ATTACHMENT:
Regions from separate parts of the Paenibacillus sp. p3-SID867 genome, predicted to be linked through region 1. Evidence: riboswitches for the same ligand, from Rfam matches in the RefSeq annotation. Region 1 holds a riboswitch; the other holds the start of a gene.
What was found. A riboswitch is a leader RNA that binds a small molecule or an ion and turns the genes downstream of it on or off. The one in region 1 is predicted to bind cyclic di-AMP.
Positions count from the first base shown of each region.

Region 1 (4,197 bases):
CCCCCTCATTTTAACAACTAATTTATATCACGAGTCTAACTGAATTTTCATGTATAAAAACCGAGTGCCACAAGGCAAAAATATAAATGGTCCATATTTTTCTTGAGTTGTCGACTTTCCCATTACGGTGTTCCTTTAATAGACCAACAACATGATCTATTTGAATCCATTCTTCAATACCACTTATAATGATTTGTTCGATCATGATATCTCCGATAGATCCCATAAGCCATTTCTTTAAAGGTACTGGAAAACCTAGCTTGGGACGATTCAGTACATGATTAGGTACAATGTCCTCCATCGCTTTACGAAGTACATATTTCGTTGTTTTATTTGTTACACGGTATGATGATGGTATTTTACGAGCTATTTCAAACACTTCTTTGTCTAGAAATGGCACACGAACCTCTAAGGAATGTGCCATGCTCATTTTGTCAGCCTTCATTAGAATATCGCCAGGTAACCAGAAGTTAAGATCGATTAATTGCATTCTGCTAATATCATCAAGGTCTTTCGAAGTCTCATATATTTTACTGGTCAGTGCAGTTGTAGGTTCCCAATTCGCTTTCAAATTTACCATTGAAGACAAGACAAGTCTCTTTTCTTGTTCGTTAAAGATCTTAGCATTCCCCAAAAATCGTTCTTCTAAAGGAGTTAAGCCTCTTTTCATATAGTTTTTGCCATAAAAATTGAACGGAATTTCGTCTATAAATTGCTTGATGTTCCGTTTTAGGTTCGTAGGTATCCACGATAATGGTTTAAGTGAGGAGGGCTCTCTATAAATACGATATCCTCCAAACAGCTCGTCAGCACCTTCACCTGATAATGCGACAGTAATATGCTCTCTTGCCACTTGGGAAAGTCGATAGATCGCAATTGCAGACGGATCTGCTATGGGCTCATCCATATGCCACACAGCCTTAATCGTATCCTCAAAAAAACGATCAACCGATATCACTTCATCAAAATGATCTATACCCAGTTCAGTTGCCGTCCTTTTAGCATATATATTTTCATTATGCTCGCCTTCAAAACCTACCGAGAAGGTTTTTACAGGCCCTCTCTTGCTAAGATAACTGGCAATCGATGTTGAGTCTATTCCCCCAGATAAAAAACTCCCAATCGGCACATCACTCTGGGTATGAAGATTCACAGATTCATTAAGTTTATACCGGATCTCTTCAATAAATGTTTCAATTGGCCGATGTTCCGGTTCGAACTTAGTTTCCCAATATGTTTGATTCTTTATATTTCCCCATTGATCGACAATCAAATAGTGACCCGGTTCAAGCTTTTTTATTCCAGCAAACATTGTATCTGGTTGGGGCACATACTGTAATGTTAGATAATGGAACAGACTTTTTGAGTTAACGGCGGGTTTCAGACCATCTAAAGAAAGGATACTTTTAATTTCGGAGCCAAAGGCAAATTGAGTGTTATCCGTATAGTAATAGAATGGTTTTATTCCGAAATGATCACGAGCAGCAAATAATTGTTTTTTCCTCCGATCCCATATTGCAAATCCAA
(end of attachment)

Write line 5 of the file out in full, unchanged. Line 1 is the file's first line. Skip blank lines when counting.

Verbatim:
CCCCCTCATTTTAACAACTAATTTATATCACGAGTCTAACTGAATTTTCATGTATAAAAACCGAGTGCCACAAGGCAAAAATATAAATGGTCCATATTTTTCTTGAGTTGTCGACTTTCCCATTACGGTGTTCCTTTAATAGACCAACAACATGATCTATTTGAATCCATTCTTCAATACCACTTATAATGATTTGTTCGATCATGATATCTCCGATAGATCCCATAAGCCATTTCTTTAAAGGTACTGGAAAACCTAGCTTGGGACGATTCAGTACATGATTAGGTACAATGTCCTCCATCGCTTTACGAAGTACATATTTCGTTGTTTTATTTGTTACACGGTATGATGATGGTATTTTACGAGCTATTTCAAACACTTCTTTGTCTAGAAATGGCACACGAACCTCTAAGGAATGTGCCATGCTCATTTTGTCAGCCTTCATTAGAATATCGCCAGGTAACCAGAAGTTAAGATCGATTAATTGCATTCTGCTAATATCATCAAGGTCTTTCGAAGTCTCATATATTTTACTGGTCAGTGCAGTTGTAGGTTCCCAATTCGCTTTCAAATTTACCATTGAAGACAAGACAAGTCTCTTTTCTTGTTCGTTAAAGATCTTAGCATTCCCCAAAAATCGTTCTTCTAAAGGAGTTAAGCCTCTTTTCATATAGTTTTTGCCATAAAAATTGAACGGAATTTCGTCTATAAATTGCTTGATGTTCCGTTTTAGGTTCGTAGGTATCCACGATAATGGTTTAAGTGAGGAGGGCTCTCTATAAATACGATATCCTCCAAACAGCTCGTCAGCACCTTCACCTGATAATGCGACAGTAATATGCTCTCTTGCCACTTGGGAAAGTCGATAGATCGCAATTGCAGACGGATCTGCTATGGGCTCATCCATATGCCACACAGCCTTAATCGTATCCTCAAAAAAACGATCAACCGATATCACTTCATCAAAATGATCTATACCCAGTTCAGTTGCCGTCCTTTTAGCATATATATTTTCATTATGCTCGCCTTCAAAACCTACCGAGAAGGTTTTTACAGGCCCTCTCTTGCTAAGATAACTGGCAATCGATGTTGAGTCTATTCCCCCAGATAAAAAACTCCCAATCGGCACATCACTCTGGGTATGAAGATTCACAGATTCATTAAGTTTATACCGGATCTCTTCAATAAATGTTTCAATTGGCCGATGTTCCGGTTCGAACTTAGTTTCCCAATATGTTTGATTCTTTATATTTCCCCATTGATCGACAATCAAATAGTGACCCGGTTCAAGCTTTTTTATTCCAGCAAACATTGTATCTGGTTGGGGCACATACTGTAATGTTAGATAATGGAACAGACTTTTTGAGTTAACGGCGGGTTTCAGACCATCTAAAGAAAGGATACTTTTAATTTCGGAGCCAAAGGCAAATTGAGTGTTATCCGTATAGTAATAGAATGGTTTTATTCCGAAATGATCACGAGCAGCAAATAATTGTTTTTTCCTCCGATCCCATATTGCAAATCCAA